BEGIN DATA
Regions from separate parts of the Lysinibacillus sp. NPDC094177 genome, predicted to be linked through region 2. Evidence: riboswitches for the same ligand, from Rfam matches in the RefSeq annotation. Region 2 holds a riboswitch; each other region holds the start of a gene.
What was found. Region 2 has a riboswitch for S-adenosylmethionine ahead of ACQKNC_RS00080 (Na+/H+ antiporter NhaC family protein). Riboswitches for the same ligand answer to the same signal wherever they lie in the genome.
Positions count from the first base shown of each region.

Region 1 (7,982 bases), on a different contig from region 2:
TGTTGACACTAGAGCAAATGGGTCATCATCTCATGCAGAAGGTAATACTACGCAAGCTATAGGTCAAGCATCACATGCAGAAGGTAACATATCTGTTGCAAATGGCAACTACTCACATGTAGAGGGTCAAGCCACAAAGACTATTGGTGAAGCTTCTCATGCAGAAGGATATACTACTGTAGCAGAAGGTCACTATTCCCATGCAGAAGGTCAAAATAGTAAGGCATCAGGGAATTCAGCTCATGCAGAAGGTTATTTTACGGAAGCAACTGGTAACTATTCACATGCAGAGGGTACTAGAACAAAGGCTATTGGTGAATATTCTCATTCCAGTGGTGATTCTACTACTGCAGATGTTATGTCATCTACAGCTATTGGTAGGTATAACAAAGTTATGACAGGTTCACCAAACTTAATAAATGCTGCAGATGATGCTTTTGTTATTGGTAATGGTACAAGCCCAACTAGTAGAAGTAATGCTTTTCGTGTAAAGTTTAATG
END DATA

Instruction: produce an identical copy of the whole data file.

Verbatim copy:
Regions from separate parts of the Lysinibacillus sp. NPDC094177 genome, predicted to be linked through region 2. Evidence: riboswitches for the same ligand, from Rfam matches in the RefSeq annotation. Region 2 holds a riboswitch; each other region holds the start of a gene.
What was found. Region 2 has a riboswitch for S-adenosylmethionine ahead of ACQKNC_RS00080 (Na+/H+ antiporter NhaC family protein). Riboswitches for the same ligand answer to the same signal wherever they lie in the genome.
Positions count from the first base shown of each region.

Region 1 (7,982 bases), on a different contig from region 2:
TGTTGACACTAGAGCAAATGGGTCATCATCTCATGCAGAAGGTAATACTACGCAAGCTATAGGTCAAGCATCACATGCAGAAGGTAACATATCTGTTGCAAATGGCAACTACTCACATGTAGAGGGTCAAGCCACAAAGACTATTGGTGAAGCTTCTCATGCAGAAGGATATACTACTGTAGCAGAAGGTCACTATTCCCATGCAGAAGGTCAAAATAGTAAGGCATCAGGGAATTCAGCTCATGCAGAAGGTTATTTTACGGAAGCAACTGGTAACTATTCACATGCAGAGGGTACTAGAACAAAGGCTATTGGTGAATATTCTCATTCCAGTGGTGATTCTACTACTGCAGATGTTATGTCATCTACAGCTATTGGTAGGTATAACAAAGTTATGACAGGTTCACCAAACTTAATAAATGCTGCAGATGATGCTTTTGTTATTGGTAATGGTACAAGCCCAACTAGTAGAAGTAATGCTTTTCGTGTAAAGTTTAATG